Is this a whopping great blow to UKIP? Not really. However it is death by a thousand cuts. A negative story from one angle, then another negative story from a different angle. One story like this does not break them but 1% or 2% here or there and a dose of demoralisation does a lot to their election chances and the spirit of supporters and activists.

    People should not be too quick to make judgement on the media narrative which is deliberate. Liberals and Nationalists are all too happy to bite at this chomp to discredit UKIP when the whole affair is meaningless. We should use it to expose how the media works rather than following the narrative they want us to follow.

  8. I’ve been putting lots of comments on the Telegraph web site which are strident in opinion but within their guidelines. They’ve suddenly banned me from commenting without explanation and removed past posts.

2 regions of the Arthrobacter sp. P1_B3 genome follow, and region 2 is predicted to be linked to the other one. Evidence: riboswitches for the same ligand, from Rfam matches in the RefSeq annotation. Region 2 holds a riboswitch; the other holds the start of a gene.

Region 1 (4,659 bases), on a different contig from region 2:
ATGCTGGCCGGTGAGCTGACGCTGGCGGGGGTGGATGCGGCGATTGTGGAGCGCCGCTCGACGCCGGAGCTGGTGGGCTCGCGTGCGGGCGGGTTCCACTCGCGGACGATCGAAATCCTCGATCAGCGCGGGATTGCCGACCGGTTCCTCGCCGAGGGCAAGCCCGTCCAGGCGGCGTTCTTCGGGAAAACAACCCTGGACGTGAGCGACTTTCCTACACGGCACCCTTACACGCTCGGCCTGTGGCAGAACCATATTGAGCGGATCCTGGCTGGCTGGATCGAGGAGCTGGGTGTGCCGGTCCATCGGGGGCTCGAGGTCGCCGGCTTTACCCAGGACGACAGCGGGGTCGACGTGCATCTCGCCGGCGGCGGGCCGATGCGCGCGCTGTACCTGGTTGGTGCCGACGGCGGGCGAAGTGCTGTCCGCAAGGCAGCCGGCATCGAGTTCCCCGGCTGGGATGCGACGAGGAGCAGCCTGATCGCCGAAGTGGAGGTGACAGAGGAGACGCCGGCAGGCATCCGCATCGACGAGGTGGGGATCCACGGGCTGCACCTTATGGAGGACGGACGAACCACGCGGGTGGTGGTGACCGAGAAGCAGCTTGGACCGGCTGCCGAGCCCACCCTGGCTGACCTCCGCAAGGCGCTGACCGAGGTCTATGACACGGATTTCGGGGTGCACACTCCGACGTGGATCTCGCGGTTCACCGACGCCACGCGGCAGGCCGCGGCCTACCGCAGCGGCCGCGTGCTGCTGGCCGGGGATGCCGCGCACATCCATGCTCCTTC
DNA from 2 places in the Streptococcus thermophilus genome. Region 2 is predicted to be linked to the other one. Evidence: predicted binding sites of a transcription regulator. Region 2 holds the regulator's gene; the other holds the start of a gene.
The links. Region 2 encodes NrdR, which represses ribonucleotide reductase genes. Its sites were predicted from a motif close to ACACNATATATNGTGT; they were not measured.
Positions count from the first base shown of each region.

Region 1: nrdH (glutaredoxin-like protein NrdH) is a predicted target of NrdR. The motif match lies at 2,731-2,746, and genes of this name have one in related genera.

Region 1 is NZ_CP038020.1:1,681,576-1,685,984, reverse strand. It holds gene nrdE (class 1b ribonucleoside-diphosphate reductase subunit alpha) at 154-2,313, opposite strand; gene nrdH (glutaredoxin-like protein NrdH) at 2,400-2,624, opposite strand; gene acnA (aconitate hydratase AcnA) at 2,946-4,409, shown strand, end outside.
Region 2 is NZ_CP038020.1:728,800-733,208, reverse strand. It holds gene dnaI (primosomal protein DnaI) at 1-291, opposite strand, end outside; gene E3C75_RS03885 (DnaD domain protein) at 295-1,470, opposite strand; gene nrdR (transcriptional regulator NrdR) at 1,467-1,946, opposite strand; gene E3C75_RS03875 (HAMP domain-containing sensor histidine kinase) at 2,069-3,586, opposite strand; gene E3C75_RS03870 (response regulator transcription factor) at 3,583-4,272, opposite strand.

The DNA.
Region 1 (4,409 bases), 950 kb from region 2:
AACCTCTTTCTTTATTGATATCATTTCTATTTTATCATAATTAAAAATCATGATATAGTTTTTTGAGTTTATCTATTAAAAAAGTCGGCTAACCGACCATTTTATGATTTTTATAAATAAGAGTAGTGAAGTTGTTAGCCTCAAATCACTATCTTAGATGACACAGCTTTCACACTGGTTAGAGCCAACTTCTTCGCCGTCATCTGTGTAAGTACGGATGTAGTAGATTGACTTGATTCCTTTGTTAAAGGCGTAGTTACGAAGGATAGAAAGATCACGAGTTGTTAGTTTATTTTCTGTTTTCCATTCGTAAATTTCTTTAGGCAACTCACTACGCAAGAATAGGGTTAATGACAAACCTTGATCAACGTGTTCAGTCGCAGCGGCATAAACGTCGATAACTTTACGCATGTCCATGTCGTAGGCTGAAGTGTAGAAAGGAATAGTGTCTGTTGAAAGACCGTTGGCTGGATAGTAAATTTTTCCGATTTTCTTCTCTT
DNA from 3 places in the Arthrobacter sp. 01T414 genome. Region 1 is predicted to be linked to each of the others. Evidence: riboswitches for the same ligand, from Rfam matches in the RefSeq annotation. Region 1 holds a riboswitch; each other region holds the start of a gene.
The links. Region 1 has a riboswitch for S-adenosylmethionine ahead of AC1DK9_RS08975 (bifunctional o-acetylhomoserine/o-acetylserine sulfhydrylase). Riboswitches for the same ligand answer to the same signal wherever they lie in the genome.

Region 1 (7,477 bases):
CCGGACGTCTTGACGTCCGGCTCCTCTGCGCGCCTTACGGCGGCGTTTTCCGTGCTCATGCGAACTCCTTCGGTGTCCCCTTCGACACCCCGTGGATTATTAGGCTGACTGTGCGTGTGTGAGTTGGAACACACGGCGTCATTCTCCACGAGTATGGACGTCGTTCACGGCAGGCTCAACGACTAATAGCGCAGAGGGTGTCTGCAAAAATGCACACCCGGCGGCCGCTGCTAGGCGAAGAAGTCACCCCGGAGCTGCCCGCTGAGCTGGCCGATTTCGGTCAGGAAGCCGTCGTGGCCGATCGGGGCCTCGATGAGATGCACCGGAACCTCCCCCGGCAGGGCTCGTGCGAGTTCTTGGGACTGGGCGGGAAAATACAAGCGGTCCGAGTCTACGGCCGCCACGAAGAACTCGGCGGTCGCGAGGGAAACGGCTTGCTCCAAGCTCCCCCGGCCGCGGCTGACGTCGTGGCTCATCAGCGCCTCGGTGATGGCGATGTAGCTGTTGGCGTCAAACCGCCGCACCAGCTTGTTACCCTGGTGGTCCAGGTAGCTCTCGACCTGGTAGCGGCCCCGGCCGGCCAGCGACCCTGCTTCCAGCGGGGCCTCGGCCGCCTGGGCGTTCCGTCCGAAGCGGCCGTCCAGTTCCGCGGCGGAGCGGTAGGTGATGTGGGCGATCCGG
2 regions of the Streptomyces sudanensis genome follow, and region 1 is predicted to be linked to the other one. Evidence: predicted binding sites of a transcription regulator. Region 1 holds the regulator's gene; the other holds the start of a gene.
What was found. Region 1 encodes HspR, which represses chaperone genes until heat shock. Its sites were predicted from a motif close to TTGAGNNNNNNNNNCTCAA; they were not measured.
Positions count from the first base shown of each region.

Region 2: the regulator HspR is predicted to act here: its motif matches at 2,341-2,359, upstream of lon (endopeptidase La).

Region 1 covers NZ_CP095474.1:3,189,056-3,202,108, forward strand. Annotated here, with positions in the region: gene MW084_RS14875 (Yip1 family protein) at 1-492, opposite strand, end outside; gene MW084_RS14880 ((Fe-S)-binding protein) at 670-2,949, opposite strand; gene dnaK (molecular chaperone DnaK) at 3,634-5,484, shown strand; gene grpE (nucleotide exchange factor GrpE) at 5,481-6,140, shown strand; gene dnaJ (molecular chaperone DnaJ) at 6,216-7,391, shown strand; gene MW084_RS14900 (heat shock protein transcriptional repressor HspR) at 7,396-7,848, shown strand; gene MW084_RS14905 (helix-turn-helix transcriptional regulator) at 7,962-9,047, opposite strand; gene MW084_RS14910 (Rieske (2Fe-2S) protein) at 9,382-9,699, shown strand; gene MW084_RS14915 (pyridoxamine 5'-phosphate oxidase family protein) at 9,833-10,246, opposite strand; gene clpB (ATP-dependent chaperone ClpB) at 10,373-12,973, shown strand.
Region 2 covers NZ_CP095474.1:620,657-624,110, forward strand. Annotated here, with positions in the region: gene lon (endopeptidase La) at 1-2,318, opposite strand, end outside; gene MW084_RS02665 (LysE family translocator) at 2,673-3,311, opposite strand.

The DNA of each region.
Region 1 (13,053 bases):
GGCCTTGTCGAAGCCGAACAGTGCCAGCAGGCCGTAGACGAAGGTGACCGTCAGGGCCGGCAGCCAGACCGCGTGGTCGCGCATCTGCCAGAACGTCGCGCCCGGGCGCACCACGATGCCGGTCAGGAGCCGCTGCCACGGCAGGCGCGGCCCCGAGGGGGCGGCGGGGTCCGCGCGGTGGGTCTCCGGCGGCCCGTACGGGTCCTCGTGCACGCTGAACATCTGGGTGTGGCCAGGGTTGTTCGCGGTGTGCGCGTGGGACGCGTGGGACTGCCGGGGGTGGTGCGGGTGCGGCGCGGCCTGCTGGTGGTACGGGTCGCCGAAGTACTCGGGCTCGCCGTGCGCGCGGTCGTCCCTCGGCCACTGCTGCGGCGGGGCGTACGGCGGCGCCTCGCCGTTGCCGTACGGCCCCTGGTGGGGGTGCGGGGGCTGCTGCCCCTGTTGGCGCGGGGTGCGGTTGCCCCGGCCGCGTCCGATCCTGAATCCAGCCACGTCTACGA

Not very encouraging is it? The Telegraph has been pretty liberal in what it carries. Perhaps they are now cracking down on dissent.

  9. This bloke from the vile Greens copied a mock up of a UKIP leaflet online, with a list of ‘bad’ policies on it. A casual reader might have been deceived into thinking it was genuine.

    The article is a bit misleading in that it was not an issue about ‘criticism’, it was an issue of misleading voters. If these leaflets had been printed and distributed, they may have broken electoral laws. We have numerous reasons to criticise this rigged ‘democratic’ system, this case is a fairly minor one.